Race, Ethnicity, and Policing: New and Essential Readings

By Stephen K. Rice; Michael D. White Roberts | Go to book overview

19

New Avenues for Profiling and Bias Research The Question of Muslim Americans

Stephen K. Rice and William S. Parkin

Limited attention has been paid to Muslim Americans' interactions with the justice system and domestic security apparatus. Instead, the “Muslim American experience” has typically been framed by the structural (e.g., matters of assimilation; socioeconomics), sociopolitical (e.g., perceptions of U.S. domestic and foreign policy; a “clash of civilizations”), or codal (religious teachings). In an attempt to chart a course forward, this chapter assesses how perceived injustice and negative emotions (e.g., humiliation, moral outrage) must come to hold a more central position in assessments of deference and defiance among this understudied population.


Introduction

On a July day in 2007, two men on a Washington State ferry were photographed after crew members and passengers noted the pair asking questions and taking pictures in areas that rarely hold interest for tourists. The men, both “dark haired and olive skinned,” were reported to have taken photos above- and beneath-deck in a ferry system that has been identified by the Department of Homeland Security as the most likely target for maritime terrorism in the United States.1 More so than for the photographing of “unusual” behavior—a surveillance activity that has become more commonplace post-9/112—the incident was unusual for the manner in which federal law enforcement called on news agencies to release the men's pictures and for the public to aid in their identification. After approximately ten months, during which time the “Middle Eastern-looking” men were featured on the Federal Bureau of Investigation website, national news broadcasts, and national news publications, it was learned that the two individuals had proactively contacted a U.S. embassy abroad. They were software consultants who had traveled to Seattle in the summer of 2007 for a business conference:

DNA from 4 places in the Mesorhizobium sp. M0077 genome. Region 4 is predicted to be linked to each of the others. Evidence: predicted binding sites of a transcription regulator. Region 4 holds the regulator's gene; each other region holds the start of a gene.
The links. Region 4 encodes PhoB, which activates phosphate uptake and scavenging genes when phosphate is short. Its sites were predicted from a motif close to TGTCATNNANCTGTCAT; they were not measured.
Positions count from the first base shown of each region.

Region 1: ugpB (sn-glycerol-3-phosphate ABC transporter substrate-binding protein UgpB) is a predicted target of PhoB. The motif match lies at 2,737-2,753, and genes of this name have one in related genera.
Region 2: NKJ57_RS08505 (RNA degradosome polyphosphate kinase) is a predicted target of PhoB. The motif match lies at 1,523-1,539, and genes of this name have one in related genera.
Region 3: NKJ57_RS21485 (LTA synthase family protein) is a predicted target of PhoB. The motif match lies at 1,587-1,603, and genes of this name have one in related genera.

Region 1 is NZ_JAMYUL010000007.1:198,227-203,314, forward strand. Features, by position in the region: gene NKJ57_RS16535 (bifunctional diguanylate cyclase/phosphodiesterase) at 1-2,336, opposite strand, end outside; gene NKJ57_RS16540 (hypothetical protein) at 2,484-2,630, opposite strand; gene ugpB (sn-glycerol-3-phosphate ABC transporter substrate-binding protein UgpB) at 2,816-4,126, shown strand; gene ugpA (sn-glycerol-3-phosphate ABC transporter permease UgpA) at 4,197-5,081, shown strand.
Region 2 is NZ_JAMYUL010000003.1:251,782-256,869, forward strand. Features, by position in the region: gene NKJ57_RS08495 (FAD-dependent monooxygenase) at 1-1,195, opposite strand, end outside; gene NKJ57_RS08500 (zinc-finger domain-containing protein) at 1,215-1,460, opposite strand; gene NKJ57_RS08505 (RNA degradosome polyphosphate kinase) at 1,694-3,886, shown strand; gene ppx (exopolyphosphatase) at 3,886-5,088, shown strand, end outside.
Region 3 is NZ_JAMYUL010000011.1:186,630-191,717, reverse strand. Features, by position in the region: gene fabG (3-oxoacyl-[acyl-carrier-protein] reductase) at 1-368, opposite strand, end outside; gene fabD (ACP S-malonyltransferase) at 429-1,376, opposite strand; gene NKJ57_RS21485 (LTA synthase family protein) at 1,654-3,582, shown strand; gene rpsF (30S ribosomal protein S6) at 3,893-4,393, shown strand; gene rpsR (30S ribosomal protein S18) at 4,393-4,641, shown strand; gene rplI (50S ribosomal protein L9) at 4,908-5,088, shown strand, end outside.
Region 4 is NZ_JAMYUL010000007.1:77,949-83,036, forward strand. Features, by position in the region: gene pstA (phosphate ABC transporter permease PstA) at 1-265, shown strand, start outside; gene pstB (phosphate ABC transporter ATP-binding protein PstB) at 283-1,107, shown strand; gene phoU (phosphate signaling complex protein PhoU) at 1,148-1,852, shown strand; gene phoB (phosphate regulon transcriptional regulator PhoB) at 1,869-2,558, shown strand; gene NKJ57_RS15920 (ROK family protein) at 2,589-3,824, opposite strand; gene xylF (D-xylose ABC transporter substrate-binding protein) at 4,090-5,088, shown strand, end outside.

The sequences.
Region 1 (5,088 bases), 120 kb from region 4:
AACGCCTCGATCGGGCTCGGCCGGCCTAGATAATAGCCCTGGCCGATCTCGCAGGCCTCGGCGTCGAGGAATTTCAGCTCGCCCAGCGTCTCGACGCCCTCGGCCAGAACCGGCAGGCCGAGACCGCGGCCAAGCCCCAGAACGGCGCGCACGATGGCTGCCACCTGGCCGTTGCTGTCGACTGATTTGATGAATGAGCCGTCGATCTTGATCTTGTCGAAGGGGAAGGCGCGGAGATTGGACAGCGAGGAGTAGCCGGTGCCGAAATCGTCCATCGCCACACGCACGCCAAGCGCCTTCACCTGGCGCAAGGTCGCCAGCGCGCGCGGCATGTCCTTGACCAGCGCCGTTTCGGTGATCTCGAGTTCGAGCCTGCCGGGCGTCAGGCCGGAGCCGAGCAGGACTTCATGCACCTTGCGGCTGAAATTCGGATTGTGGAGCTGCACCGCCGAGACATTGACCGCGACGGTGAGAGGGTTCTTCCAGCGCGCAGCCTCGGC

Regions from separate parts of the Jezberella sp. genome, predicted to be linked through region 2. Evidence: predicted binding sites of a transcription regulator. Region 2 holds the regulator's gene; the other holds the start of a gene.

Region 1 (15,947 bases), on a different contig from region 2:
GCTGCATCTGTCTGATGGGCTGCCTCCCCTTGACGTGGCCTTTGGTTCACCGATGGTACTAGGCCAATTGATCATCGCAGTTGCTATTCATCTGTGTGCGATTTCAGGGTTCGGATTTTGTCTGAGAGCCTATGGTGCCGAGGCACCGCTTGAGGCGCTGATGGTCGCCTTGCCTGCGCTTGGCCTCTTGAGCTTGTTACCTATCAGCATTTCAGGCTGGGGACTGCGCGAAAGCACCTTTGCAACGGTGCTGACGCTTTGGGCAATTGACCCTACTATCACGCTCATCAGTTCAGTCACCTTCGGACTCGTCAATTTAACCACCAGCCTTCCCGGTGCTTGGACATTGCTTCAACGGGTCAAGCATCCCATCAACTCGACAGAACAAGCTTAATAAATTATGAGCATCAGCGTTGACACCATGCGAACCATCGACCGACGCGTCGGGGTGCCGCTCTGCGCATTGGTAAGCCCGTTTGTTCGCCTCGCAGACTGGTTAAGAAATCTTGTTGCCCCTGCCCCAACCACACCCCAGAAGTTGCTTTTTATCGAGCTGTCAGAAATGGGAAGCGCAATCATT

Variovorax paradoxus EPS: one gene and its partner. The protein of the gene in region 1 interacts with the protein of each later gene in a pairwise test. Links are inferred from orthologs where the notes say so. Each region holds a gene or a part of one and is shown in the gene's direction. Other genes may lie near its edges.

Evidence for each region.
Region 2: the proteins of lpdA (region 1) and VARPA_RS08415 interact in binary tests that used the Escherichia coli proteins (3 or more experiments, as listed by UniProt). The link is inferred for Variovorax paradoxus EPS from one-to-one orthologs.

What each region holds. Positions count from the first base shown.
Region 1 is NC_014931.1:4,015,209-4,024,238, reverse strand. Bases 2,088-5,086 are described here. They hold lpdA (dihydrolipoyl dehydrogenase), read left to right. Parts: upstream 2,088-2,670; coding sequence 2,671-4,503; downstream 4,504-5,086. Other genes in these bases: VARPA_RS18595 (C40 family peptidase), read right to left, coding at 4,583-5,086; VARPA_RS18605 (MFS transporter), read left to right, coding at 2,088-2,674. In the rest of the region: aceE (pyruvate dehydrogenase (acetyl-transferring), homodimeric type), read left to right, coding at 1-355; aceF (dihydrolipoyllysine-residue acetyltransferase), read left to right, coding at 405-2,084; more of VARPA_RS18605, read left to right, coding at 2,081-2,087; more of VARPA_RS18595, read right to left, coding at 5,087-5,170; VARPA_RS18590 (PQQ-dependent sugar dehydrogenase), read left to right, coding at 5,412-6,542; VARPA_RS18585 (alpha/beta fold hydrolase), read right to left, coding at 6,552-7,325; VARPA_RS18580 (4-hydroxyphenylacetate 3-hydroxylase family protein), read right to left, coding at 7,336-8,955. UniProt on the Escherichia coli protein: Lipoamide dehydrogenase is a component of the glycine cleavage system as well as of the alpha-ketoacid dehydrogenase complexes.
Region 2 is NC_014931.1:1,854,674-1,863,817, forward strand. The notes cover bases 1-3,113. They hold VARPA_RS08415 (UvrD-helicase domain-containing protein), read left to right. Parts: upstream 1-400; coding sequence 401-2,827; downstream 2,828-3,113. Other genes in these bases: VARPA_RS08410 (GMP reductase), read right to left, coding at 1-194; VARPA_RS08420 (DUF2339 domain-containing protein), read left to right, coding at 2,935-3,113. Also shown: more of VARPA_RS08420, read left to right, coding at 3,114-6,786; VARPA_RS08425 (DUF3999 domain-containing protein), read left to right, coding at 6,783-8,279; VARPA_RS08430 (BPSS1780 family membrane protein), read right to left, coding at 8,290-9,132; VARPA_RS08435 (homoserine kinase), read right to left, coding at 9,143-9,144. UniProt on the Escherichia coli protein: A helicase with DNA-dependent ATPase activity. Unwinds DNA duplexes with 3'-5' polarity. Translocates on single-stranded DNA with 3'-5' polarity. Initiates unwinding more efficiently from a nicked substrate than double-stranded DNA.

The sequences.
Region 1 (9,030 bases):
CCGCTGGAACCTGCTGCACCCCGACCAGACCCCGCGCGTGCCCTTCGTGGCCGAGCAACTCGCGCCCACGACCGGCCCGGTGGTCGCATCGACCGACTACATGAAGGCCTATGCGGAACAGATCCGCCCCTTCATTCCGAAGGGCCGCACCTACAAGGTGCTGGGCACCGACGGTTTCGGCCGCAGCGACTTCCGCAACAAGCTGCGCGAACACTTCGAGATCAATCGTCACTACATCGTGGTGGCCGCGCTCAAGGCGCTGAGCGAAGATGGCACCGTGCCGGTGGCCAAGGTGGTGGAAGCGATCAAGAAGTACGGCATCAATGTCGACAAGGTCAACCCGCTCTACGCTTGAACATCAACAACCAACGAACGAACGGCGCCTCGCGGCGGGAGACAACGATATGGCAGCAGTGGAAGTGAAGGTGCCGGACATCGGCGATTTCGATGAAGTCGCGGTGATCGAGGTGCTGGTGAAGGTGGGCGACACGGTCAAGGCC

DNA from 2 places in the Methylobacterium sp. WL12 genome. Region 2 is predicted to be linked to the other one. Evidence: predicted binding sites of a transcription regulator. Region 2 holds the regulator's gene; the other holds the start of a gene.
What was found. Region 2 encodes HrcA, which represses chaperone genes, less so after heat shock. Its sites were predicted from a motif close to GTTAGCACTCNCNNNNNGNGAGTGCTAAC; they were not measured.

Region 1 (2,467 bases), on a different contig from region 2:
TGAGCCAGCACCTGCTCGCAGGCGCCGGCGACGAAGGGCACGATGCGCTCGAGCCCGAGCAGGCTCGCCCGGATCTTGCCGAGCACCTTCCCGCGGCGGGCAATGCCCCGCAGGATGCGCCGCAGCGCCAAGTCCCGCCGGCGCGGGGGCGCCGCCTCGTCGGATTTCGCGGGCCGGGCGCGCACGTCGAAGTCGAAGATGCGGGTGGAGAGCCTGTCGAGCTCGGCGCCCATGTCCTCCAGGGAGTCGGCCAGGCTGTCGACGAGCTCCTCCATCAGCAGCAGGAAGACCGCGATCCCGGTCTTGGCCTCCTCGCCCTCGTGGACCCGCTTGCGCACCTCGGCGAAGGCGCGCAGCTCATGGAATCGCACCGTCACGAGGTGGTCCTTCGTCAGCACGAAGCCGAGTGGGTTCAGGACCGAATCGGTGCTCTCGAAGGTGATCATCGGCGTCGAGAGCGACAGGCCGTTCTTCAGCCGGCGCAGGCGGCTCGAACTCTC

Turns out the men, both citizens of a European Union nation, were captivated by the
car-carrying capacity of local ferries. “Where these gentlemen live, they don't have ve-
hicle ferries. They were fascinated that a ferry could hold that many cars and wanted

-450-

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